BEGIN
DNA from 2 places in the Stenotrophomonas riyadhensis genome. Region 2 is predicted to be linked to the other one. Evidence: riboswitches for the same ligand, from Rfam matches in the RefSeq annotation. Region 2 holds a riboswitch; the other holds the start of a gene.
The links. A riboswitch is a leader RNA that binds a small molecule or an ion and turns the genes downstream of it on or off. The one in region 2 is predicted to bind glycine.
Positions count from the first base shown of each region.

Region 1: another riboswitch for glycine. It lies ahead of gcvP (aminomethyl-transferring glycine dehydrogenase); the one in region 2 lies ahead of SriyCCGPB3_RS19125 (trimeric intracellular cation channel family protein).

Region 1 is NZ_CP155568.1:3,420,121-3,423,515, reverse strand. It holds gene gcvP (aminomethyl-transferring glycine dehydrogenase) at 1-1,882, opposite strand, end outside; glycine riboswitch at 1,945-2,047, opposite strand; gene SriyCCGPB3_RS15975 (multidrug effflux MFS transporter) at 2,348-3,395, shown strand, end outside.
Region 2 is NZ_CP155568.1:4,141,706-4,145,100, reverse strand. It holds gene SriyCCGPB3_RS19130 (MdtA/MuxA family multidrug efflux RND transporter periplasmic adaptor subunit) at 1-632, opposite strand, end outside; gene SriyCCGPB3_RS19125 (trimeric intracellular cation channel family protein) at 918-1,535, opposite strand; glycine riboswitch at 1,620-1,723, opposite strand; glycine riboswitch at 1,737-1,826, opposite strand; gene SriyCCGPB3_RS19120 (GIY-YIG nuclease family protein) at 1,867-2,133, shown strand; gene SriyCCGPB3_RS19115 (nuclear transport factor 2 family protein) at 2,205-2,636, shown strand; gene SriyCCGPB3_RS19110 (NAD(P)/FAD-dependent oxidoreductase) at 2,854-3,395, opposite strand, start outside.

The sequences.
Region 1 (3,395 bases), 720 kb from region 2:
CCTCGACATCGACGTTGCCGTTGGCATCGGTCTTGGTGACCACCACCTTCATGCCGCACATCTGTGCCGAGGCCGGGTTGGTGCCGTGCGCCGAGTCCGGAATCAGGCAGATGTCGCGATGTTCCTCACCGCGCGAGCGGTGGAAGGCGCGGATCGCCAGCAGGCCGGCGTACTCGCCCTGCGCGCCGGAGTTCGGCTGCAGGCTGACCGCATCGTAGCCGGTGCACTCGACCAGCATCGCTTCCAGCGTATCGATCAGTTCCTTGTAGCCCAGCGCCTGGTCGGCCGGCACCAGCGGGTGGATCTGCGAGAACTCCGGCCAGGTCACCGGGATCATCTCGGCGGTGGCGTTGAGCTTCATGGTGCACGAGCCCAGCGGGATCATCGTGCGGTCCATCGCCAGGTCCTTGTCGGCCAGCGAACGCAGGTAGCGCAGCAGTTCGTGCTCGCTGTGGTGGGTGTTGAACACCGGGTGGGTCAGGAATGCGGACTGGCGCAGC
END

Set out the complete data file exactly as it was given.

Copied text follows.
DNA from 2 places in the Stenotrophomonas riyadhensis genome. Region 2 is predicted to be linked to the other one. Evidence: riboswitches for the same ligand, from Rfam matches in the RefSeq annotation. Region 2 holds a riboswitch; the other holds the start of a gene.
The links. A riboswitch is a leader RNA that binds a small molecule or an ion and turns the genes downstream of it on or off. The one in region 2 is predicted to bind glycine.
Positions count from the first base shown of each region.

Region 1: another riboswitch for glycine. It lies ahead of gcvP (aminomethyl-transferring glycine dehydrogenase); the one in region 2 lies ahead of SriyCCGPB3_RS19125 (trimeric intracellular cation channel family protein).

Region 1 is NZ_CP155568.1:3,420,121-3,423,515, reverse strand. It holds gene gcvP (aminomethyl-transferring glycine dehydrogenase) at 1-1,882, opposite strand, end outside; glycine riboswitch at 1,945-2,047, opposite strand; gene SriyCCGPB3_RS15975 (multidrug effflux MFS transporter) at 2,348-3,395, shown strand, end outside.
Region 2 is NZ_CP155568.1:4,141,706-4,145,100, reverse strand. It holds gene SriyCCGPB3_RS19130 (MdtA/MuxA family multidrug efflux RND transporter periplasmic adaptor subunit) at 1-632, opposite strand, end outside; gene SriyCCGPB3_RS19125 (trimeric intracellular cation channel family protein) at 918-1,535, opposite strand; glycine riboswitch at 1,620-1,723, opposite strand; glycine riboswitch at 1,737-1,826, opposite strand; gene SriyCCGPB3_RS19120 (GIY-YIG nuclease family protein) at 1,867-2,133, shown strand; gene SriyCCGPB3_RS19115 (nuclear transport factor 2 family protein) at 2,205-2,636, shown strand; gene SriyCCGPB3_RS19110 (NAD(P)/FAD-dependent oxidoreductase) at 2,854-3,395, opposite strand, start outside.

The sequences.
Region 1 (3,395 bases), 720 kb from region 2:
CCTCGACATCGACGTTGCCGTTGGCATCGGTCTTGGTGACCACCACCTTCATGCCGCACATCTGTGCCGAGGCCGGGTTGGTGCCGTGCGCCGAGTCCGGAATCAGGCAGATGTCGCGATGTTCCTCACCGCGCGAGCGGTGGAAGGCGCGGATCGCCAGCAGGCCGGCGTACTCGCCCTGCGCGCCGGAGTTCGGCTGCAGGCTGACCGCATCGTAGCCGGTGCACTCGACCAGCATCGCTTCCAGCGTATCGATCAGTTCCTTGTAGCCCAGCGCCTGGTCGGCCGGCACCAGCGGGTGGATCTGCGAGAACTCCGGCCAGGTCACCGGGATCATCTCGGCGGTGGCGTTGAGCTTCATGGTGCACGAGCCCAGCGGGATCATCGTGCGGTCCATCGCCAGGTCCTTGTCGGCCAGCGAACGCAGGTAGCGCAGCAGTTCGTGCTCGCTGTGGTGGGTGTTGAACACCGGGTGGGTCAGGAATGCGGACTGGCGCAGC